Then, name 4 things you can touch, and get up to touch them if needed. Notice their textures, temperatures, hardness or softness, and other details. Maybe your dog or cat is nearby to pet (that’s always my favorite!).
Next, name 3 things you can hear. What else you can notice about the sounds. Where are they coming from? Are they loud or quiet? Pleasant or annoying? If you think you’re in a pretty quiet room, this may take a minute. But I bet if you really tune in, you can hear sounds like air conditioning or fans, cars outside, or maybe a dog barking down the street. Do your best to tune into even those faint sounds.
Now, name 2 things you can smell. If they’re not immediately obvious, feel free to look around a bit and find things. Perhaps there’s a candle in the room with you, or you can kneel down and smell grass outside. Maybe it’s a faint smell of paper, or the laundry detergent in your clothes. Notice if these smells bring up any emotions or sensations for you.
Finally, name 1 thing you can taste, and taste it! Again, you may need to go find something, and that’s completely ok. Even water counts! And if you recently finished a meal, perhaps you can still taste that.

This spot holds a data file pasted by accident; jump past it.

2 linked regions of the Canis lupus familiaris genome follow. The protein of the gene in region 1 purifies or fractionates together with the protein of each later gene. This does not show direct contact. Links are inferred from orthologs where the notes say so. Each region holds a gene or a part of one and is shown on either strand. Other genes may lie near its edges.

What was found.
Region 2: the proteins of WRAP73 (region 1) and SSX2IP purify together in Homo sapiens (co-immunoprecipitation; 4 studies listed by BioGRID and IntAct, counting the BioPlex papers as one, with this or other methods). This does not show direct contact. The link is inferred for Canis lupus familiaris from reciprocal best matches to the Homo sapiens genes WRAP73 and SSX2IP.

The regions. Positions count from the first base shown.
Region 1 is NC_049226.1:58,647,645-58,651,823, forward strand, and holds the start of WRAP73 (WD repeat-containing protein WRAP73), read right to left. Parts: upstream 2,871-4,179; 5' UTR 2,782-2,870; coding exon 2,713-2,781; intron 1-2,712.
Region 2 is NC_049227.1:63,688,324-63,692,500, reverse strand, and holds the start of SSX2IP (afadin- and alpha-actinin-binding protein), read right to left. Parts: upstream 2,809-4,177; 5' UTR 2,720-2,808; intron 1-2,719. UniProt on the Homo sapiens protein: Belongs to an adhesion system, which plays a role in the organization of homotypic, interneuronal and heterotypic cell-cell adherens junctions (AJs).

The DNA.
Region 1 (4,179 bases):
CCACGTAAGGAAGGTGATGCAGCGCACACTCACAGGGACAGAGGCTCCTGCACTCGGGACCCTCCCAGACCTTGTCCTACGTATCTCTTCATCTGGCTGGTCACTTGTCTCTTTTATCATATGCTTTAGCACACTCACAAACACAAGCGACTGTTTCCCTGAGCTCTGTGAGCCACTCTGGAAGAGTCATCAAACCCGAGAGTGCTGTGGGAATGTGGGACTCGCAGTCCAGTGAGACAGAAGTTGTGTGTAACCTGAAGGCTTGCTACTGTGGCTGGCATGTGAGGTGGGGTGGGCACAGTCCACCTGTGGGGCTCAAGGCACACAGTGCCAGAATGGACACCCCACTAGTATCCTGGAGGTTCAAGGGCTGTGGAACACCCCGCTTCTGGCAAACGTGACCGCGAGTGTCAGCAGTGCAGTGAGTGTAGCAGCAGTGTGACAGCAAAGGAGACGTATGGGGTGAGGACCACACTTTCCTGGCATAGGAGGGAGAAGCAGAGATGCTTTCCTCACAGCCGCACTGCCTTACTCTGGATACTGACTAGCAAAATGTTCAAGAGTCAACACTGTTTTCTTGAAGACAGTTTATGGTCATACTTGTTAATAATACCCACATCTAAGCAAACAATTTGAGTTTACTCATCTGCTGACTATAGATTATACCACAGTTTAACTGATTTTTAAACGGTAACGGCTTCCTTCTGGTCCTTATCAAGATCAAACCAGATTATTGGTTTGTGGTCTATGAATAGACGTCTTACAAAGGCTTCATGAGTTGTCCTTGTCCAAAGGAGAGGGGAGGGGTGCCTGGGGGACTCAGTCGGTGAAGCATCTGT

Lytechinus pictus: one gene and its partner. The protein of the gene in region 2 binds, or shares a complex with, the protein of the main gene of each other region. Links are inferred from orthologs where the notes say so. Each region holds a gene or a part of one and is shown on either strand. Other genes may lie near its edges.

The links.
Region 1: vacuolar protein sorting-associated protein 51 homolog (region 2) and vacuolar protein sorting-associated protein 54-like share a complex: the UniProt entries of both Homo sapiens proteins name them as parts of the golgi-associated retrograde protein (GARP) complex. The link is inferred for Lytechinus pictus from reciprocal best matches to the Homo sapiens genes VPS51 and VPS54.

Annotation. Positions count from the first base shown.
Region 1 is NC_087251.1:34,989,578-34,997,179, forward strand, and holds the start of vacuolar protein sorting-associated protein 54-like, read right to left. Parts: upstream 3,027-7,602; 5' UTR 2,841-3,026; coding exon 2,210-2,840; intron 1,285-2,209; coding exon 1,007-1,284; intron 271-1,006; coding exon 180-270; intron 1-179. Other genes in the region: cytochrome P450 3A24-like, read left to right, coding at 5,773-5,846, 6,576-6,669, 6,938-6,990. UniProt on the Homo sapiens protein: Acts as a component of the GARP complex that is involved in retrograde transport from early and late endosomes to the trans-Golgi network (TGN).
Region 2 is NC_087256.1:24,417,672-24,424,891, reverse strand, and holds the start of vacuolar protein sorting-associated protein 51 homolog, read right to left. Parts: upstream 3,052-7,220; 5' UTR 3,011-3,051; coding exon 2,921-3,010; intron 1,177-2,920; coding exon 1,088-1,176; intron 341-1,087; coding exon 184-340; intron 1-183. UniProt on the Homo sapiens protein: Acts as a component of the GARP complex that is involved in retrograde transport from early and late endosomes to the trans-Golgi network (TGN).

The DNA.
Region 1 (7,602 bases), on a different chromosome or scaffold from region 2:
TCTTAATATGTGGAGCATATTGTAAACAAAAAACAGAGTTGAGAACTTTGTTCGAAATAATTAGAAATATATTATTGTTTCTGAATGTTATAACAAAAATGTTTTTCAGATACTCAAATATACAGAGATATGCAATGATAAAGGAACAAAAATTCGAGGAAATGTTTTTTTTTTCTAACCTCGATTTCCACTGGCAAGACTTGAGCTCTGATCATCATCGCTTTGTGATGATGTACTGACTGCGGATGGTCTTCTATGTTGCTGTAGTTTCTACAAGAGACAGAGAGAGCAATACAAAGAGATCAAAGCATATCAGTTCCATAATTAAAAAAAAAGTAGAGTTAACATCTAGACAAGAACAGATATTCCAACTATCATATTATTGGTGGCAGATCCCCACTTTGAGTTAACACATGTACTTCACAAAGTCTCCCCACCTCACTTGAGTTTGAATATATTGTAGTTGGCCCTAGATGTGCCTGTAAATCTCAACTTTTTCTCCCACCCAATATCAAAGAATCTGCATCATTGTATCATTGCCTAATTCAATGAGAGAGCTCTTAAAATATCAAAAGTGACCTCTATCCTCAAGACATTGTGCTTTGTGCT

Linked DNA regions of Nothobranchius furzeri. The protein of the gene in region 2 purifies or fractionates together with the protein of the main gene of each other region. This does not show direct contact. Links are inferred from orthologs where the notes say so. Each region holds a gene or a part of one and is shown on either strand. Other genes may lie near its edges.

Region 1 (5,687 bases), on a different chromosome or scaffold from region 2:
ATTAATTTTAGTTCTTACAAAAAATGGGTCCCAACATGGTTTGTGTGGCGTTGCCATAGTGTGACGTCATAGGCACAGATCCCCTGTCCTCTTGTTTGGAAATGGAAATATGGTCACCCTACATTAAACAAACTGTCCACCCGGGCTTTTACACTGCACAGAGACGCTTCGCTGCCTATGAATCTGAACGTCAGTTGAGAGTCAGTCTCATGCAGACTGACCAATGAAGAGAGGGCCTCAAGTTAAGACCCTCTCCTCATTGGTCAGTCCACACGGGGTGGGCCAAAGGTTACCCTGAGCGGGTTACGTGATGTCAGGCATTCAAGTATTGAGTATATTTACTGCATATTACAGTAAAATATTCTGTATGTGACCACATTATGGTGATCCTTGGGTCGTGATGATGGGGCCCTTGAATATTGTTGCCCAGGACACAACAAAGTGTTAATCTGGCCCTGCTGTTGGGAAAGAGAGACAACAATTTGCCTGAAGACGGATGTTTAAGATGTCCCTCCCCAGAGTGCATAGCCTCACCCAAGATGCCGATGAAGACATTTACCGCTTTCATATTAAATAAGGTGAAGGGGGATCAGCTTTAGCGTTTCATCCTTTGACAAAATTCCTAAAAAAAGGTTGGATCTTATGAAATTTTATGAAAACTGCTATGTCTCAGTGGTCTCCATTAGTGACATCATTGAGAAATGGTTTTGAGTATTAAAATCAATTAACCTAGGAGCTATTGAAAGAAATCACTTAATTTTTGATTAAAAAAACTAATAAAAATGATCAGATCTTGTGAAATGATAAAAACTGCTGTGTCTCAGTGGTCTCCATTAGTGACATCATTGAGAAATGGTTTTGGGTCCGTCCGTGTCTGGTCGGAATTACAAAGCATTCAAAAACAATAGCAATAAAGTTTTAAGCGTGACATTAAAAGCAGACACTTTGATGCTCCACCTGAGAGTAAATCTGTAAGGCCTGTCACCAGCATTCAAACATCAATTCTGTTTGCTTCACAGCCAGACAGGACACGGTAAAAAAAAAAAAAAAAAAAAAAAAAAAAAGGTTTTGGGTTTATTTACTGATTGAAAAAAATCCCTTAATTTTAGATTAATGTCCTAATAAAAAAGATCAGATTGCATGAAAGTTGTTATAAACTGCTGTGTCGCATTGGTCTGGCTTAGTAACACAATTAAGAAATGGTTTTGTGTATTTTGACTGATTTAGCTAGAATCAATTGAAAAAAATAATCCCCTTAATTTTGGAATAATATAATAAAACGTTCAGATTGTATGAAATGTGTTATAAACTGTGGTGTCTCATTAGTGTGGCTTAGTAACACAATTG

If you’re still feeling anxious after the first round, go through it again and try to pick all new items. You can also slow down the exercise and really pay close attention to each item. This process is all part of mindful noticing, and can help your brain resolve some of the anxiety you were feeling.
Peripheral Eye Movements
Have you ever noticed an almost tunnel-vision-like sensation when you’ve been really anxious? If so, you’re not making it up. That’s actually part of your body’s fight or flight response, which often occurs when we’re anxious or highly stressed. When your body goes into fight or flight mode, it’s literally preparing you to fight a threat or run away (like a cave person running from a bear). If you have to focus on a threat right in front of you, why would you need to look anywhere else? That’s where the tunnel vision phenomenon comes from.
In this situation, we can hack our brains a bit. By intentionally moving your eyes all around (instead of tunnel vision), your brain gets the signal that you must actually be safe, which then helps calm down that fight or flight response. One easy way to do that is what I call Moving Around the Clock.